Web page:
Monday, January 2, 2012

Prayer and the words we use

There is an age-old argument in some circles as to whether in the personal prayer life of Christians "written" or "spontaneous" prayers are best. Famously, Abbot John Chapman said: "Pray as you can; don't try to pray as you can't." Of course, the kind of praying we do changes as we change, and according to our circumstances. But in practice, the personal prayer life of most Christians is a blend of silence, spontaneity and set prayers. This ought not surprise us, for the Gospels clearly indicate that such was the experience of Jesus himself.

In his book, With Pity Not With Blame, Fr Robert Llewelyn (1909-2008), who was a much loved Anglican spiritual director, expressed perfectly the relation between even the most beautiful of our words and the movement of love which is the essence of our praying:

"The important thing is that the intention to pray remains,
ourselves meanwhile attending gently to the words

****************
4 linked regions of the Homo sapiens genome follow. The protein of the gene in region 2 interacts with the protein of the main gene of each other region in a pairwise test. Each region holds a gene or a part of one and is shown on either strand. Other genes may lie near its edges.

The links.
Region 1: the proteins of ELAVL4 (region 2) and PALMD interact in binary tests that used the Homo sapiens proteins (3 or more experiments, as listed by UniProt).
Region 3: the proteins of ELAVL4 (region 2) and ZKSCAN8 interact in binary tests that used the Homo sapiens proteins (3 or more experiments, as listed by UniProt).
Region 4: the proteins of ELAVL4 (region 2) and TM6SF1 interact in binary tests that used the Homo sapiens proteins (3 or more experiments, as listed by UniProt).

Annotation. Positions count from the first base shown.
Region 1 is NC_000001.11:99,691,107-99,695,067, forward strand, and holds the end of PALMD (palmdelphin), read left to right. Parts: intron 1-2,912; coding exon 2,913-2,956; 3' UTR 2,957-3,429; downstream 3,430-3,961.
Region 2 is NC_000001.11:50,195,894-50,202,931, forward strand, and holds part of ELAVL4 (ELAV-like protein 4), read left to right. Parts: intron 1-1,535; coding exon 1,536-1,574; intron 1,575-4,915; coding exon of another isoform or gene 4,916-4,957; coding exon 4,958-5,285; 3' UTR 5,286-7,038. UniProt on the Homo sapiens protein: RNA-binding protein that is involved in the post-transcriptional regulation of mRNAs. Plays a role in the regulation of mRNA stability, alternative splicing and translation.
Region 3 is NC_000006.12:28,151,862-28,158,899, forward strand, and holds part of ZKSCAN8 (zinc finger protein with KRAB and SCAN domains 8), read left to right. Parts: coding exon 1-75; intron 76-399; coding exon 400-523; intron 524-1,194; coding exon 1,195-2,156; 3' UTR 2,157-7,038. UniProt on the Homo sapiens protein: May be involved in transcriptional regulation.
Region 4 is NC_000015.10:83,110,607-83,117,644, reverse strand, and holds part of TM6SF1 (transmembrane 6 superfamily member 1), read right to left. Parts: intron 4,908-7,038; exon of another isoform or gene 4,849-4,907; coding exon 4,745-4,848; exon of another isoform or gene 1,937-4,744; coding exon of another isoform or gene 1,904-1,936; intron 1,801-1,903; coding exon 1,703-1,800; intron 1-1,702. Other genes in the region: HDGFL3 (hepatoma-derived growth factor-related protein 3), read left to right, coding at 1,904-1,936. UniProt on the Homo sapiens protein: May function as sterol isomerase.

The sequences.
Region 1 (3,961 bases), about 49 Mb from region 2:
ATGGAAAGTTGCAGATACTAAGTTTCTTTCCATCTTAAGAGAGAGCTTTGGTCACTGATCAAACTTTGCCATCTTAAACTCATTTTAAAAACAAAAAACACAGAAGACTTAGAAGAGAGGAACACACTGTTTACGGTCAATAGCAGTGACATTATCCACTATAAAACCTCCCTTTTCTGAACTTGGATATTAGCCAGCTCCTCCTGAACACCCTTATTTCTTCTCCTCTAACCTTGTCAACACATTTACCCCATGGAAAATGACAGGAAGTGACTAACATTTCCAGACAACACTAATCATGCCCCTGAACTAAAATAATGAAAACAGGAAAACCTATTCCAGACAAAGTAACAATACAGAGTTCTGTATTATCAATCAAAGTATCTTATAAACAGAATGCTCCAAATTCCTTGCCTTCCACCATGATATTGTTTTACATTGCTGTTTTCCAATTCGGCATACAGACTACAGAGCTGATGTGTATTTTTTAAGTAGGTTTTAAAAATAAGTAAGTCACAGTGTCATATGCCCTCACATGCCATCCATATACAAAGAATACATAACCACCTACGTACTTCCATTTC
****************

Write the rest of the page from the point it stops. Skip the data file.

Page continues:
as the Holy Spirit enables us,
knowing that the heart is at prayer
even though the mind may wander from time to time.
We have to remember
that the real prayer lies beyond the words
in the inclination and the offering of the heart,
and the function of the words
is to set the heart free to pray.
The words may be seen as banks of a river
enabling it to remain deep and flowing.
Without the banks,
the waters would scatter
and become shallow and even stagnant.
A similar danger is open to prayer
when the framework in which it freely flows is removed.
Yet the prayer is not the framework,
but lies beyond.
And just as when the river flows into the sea,
the banks are left behind,
so when prayer flows more deeply into God,
the words,
having served their purpose,
will drop away."


Br Bernardine FHC said...

This is most helpful to those of us that are in need of sustanence at this time.

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